This week on CounterSpin: Just hours after Washington state’s Democratic governor, Jay Inslee, issued a statewide mandate for people to wear masks in public to discourage the spread of the coronavirus pandemic, a Republican county sheriff told a crowd gathered in a church parking lot, “Don’t be a sheep.” Sheriffs are particularly powerful, but generally overlooked in coverage about substantive changes to law enforcement, and even romanticized in a public conversation that imagines them on horseback, somewhat renegade, maybe taking law “into their own hands,” for, you know, the good of the people. There’s not a lot of data on who sheriffs are or what they do. A new study suggests that a conversation that excludes them from talk of police abolition and/or reform would be missing a critical element. We’ll talk about that void-filling data with Brenda Choresi Carter, director of the Reflective Democracy Campaign, the group behind a new study called Confronting the Demographics of Power: America’s Sheriffs.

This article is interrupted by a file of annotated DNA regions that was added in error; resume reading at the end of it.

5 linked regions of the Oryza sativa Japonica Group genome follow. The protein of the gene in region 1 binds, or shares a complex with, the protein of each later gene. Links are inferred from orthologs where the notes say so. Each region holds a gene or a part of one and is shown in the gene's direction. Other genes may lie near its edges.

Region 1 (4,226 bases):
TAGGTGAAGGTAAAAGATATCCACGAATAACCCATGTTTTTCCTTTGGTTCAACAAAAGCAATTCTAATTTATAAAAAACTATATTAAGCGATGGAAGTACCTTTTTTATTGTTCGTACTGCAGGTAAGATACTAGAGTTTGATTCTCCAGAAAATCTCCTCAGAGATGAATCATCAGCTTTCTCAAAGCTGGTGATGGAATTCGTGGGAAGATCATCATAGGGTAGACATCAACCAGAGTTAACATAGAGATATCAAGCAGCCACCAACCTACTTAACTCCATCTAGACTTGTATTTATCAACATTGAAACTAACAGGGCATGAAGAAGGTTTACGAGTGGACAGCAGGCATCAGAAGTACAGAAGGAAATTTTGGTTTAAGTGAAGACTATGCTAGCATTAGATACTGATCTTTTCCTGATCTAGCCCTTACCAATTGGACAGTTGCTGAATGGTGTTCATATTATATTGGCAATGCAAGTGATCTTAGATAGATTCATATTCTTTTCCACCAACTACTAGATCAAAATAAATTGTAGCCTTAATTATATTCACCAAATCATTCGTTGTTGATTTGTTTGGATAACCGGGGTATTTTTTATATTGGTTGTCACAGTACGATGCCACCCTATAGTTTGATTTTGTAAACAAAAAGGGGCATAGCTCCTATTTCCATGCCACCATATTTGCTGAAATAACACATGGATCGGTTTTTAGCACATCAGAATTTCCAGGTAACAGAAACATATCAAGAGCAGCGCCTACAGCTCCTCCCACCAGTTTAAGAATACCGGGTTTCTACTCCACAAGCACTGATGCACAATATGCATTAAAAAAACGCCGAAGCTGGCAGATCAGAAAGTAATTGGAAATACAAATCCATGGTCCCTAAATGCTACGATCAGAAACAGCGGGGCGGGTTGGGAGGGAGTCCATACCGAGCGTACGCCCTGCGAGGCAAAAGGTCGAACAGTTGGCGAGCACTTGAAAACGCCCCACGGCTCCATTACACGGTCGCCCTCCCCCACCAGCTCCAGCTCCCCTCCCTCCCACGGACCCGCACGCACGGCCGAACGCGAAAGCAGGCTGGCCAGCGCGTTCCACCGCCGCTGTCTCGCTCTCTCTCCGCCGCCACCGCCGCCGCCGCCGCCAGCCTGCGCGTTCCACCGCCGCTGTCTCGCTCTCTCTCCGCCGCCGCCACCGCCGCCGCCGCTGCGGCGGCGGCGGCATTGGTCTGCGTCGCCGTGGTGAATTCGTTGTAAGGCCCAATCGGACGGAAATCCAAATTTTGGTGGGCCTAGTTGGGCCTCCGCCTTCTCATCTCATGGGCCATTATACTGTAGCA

Also on the show: When you picture a country responding to a pandemic, do you think about states fighting one another for life-saving equipment, or a drug researched on the public dime being put on the market for more than $3,000 per treatment? No. But when the topic is recipes for change, media show their lack of interest in actual people’s actual lives and deaths, in favor of political shadows on the cave wall—as when the New York Times runs an op-ed by a political analyst opining that Joe Biden “projects moderation and decency, an image burnished by his rejection of proposals regularly debated in the Democratic primary like Medicare for All and decriminalizing the border.” So it’s not just decent, but a hallmark of decency, to deny life-altering care to people who can’t afford it, to cut off people’s healthcare if they lose their jobs (through no fault of their own) and to price drugs out of the reach of regular people. That sort of drive-by dismissal is one of our problems with media. We got a second opinion from MD Gordon Mosser, senior fellow in the Division of Health Policy and Management at the University of Minnesota School of Public Health, who’s written recently on Medicare for All in the time of Covid.Print